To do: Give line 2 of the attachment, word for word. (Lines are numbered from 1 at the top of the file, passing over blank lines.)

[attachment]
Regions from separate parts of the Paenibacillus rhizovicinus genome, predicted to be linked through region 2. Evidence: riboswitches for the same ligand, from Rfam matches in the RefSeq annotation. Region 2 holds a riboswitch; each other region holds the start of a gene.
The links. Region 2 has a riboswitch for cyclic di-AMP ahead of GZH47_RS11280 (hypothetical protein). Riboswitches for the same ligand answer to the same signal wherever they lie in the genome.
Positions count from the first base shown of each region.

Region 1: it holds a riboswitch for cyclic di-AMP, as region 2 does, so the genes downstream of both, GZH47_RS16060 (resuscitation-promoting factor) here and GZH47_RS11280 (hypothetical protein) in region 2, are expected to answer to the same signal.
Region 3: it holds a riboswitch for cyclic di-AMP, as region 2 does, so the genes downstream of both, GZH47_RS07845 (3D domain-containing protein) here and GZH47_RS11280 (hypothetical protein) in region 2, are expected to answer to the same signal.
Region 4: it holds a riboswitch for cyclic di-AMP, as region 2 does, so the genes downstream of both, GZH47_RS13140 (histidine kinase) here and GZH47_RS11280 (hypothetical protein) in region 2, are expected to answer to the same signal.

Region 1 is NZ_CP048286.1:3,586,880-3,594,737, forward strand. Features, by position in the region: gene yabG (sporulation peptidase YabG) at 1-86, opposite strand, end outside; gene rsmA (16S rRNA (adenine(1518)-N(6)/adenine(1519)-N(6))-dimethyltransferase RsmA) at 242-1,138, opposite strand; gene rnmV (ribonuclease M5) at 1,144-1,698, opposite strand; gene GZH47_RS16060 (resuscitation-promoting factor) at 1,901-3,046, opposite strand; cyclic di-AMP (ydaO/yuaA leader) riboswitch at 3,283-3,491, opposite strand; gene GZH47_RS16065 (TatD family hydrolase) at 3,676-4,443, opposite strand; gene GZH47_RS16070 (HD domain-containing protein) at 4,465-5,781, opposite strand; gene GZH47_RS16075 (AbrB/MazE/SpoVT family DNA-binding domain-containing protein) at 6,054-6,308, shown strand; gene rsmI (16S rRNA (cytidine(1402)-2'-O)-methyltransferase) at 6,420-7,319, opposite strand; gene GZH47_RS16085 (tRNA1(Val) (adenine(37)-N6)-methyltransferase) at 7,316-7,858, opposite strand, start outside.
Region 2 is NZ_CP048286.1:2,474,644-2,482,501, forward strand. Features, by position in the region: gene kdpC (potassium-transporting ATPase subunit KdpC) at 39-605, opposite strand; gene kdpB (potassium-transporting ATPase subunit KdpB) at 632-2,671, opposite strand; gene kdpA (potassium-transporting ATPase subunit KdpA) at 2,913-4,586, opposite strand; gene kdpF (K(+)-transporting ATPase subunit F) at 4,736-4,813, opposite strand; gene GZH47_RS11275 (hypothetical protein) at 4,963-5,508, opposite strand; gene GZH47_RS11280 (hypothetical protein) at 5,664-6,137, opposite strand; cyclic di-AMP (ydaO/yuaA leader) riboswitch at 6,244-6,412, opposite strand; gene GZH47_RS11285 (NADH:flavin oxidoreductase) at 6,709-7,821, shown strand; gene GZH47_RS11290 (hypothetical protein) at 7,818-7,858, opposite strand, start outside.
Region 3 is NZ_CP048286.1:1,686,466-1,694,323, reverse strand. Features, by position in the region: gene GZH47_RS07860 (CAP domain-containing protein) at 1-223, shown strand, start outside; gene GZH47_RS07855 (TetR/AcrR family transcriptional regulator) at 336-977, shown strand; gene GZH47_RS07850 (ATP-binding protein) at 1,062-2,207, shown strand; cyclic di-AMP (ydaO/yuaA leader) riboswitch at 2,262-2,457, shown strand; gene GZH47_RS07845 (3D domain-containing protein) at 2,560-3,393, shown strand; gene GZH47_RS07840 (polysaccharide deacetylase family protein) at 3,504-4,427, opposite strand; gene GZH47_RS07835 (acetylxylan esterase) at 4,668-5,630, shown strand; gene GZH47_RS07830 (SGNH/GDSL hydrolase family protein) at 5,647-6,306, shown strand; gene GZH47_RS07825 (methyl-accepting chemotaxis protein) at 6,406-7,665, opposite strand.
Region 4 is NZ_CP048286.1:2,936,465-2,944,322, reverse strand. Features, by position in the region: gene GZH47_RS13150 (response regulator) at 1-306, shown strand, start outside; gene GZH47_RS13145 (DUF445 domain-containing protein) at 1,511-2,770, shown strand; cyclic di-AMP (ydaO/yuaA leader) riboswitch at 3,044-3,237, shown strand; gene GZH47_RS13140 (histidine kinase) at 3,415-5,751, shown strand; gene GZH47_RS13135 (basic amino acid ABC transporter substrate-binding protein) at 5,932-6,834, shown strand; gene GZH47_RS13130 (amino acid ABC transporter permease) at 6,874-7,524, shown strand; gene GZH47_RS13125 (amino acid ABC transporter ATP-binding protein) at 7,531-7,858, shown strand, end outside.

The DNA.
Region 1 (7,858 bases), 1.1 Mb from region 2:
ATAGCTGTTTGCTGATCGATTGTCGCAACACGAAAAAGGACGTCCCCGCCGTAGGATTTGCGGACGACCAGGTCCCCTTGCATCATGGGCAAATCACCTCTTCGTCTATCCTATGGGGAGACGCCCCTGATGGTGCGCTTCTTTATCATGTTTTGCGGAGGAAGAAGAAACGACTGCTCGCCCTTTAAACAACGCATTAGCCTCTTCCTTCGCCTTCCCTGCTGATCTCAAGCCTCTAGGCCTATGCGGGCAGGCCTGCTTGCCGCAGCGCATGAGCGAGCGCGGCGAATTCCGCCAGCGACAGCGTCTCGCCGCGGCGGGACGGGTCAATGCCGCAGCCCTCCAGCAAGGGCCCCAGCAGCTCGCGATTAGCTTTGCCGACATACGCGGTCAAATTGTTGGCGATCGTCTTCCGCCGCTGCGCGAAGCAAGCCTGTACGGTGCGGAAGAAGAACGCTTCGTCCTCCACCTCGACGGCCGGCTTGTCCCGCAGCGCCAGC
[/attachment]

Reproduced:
The links. Region 2 has a riboswitch for cyclic di-AMP ahead of GZH47_RS11280 (hypothetical protein). Riboswitches for the same ligand answer to the same signal wherever they lie in the genome.